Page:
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USS Indianapolis - Live From the Deep was on PBS Sep 13 Login/Join 
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Yeah, that was three days ago and I missed it:

http://www.pbs.org/uss-indianapolis/home/

Hosted by Emmy Award-winning broadcast journalist Miles O’Brien, USS Indianapolis Live - From the Deep takes viewers through the wreckage of the Fifth Fleet’s naval flagship, which lies more than three miles below the surface of the Philippine Sea. Lost for more than 72 years, the U.S. Navy cruiser was found and positively identified in August through careful analysis of wreckage and markings by the expedition crew onboard the Research Vessel (R/V) Petrel, owned by Microsoft co-founder and philanthropist Paul G. Allen.

Through a one-hour live exploration, USS Indianapolis Live - From the Deep will give viewers a tour of the wreckage from the World War II vessel that has rested at the bottom of the Pacific Ocean since its sinking in 1945. Produced for PBS by Vulcan Productions, Inc. and Miles O’Brien Productions, LLC, USS Indianapolis Live - From the Deep premieres Wednesday, Sept. 13 at 10/9c.

On the bright side, I can watch it here:

http://www.pbs.org/video/uss-i...rom-the-deep-iibll4/
 
Posts: 12203 | Location: Eastern Iowa | Registered: May 21, 2000Reply With QuoteReport This Post
Official Space Nerd
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Wow, thanks for the link. I was hoping I would be able to see this for the past 30 years. . .



No arsenal is so formidable as the will and moral courage of free men and women.
Ronald Reagan
 
Posts: 19607 | Location: Hobbiton, The Shire, Middle Earth | Registered: September 27, 2004Reply With QuoteReport This Post
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It was a well done show. Interesting that it is in considerably deeper water than the Titanic.
 
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california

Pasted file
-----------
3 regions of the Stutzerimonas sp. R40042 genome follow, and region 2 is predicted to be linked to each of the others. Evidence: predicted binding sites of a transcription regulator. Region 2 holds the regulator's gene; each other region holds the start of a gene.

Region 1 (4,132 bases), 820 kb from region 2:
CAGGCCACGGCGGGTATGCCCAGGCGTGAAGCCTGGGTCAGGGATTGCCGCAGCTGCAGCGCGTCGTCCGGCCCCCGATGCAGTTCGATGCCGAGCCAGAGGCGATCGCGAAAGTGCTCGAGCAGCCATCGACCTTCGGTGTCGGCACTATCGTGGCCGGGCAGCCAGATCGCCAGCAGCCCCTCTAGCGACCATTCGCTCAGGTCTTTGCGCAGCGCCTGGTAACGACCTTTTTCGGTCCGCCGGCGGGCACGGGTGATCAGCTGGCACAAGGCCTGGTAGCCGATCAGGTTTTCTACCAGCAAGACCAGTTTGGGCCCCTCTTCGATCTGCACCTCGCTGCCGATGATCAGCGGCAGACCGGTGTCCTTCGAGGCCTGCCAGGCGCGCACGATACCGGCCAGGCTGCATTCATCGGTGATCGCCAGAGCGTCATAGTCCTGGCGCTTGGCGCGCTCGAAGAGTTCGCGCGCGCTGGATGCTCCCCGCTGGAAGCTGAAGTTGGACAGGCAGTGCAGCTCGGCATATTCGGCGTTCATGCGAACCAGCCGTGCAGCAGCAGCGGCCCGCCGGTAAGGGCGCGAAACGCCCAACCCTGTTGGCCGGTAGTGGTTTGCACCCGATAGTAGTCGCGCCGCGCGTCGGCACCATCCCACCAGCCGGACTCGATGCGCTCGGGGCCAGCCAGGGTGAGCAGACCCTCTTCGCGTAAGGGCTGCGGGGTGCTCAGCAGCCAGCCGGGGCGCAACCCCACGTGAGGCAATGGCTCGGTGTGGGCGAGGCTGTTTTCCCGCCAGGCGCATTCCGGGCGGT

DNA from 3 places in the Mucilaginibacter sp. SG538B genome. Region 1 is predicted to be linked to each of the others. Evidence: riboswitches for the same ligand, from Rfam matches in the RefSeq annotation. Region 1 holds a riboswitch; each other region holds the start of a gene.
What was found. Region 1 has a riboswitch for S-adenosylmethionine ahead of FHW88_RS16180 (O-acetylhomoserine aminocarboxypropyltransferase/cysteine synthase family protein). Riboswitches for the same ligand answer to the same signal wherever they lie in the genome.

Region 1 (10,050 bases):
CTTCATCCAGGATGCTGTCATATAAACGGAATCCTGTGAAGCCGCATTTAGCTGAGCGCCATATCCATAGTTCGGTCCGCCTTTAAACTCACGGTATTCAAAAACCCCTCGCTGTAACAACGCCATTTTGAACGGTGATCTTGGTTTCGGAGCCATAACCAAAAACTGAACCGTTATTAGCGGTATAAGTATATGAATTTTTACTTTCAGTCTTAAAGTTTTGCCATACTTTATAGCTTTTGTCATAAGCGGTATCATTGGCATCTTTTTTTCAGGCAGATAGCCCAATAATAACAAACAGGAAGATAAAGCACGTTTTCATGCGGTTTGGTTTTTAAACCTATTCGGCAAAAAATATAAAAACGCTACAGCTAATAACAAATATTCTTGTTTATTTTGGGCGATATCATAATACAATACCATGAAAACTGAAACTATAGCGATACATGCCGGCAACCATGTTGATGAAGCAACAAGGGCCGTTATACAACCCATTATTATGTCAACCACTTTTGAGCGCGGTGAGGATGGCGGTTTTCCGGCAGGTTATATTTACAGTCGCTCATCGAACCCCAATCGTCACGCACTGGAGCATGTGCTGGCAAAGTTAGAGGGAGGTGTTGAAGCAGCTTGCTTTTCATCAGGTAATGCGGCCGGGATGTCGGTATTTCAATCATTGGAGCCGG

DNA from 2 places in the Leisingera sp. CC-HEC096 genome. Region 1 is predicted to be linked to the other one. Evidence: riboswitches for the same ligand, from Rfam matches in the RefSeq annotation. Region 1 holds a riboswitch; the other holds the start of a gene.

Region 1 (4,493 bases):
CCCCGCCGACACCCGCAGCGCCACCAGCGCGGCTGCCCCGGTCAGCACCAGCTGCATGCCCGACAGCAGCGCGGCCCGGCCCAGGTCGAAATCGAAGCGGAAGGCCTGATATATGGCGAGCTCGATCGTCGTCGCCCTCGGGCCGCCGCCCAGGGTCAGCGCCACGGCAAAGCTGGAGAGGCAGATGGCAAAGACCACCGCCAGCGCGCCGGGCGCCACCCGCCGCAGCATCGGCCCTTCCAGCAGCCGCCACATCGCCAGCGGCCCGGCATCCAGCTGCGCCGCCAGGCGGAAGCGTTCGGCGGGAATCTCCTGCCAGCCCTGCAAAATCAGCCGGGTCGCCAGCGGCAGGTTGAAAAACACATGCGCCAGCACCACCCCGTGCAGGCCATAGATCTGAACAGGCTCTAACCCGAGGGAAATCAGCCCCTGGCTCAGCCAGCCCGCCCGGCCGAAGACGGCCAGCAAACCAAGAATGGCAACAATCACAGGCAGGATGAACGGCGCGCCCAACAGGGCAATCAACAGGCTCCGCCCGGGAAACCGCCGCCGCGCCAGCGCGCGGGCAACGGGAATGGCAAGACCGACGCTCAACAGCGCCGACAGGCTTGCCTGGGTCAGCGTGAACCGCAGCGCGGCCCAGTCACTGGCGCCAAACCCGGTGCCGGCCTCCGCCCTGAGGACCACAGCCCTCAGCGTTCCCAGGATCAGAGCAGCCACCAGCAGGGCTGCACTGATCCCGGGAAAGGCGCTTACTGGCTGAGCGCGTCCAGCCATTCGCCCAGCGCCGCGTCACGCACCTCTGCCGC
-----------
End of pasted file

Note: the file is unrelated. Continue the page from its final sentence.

tumbles into the sea
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Thanks.
 
Posts: 8607 | Location: NV | Registered: July 04, 2004Reply With QuoteReport This Post
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Just watched it through the link. Thank you for posting this.


A nation which can prefer disgrace to danger is prepared for a master-and deserves one. Ronald Reagan, 1964, quoted from Alexander Hamilton
 
Posts: 1641 | Location: Southern Tennessee | Registered: February 10, 2007Reply With QuoteReport This Post
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I also watched it through the link...wow....that was great.
 
Posts: 1937 | Location: St.Louis County MO | Registered: October 13, 2006Reply With QuoteReport This Post
Did you come from behind
that rock, or from under it?

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Thanks for posting. Amazing how well the ship was preserved by anoxic conditions and the cold.




Sic semper libtardis
 
Posts: 1756 | Location: 10th state | Registered: February 07, 2009Reply With QuoteReport This Post
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I am conflicted about this. I love history in general and WWII in detail but I am not sure I want to see this. To me it feels like disturbing a grave. It's amazing they found it, but too many good men lost their lives.





"You know, Scotland has its own martial arts. Yeah, it's called Fuck You. It's mostly just head butting and then kicking people when they're on the ground." - Charlie MacKenzie (Mike Myers in "So I Married an Axe Murderer")
 
Posts: 1629 | Location: Seacoast, NH | Registered: July 20, 2010Reply With QuoteReport This Post
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quote:
Originally posted by Green Highlander: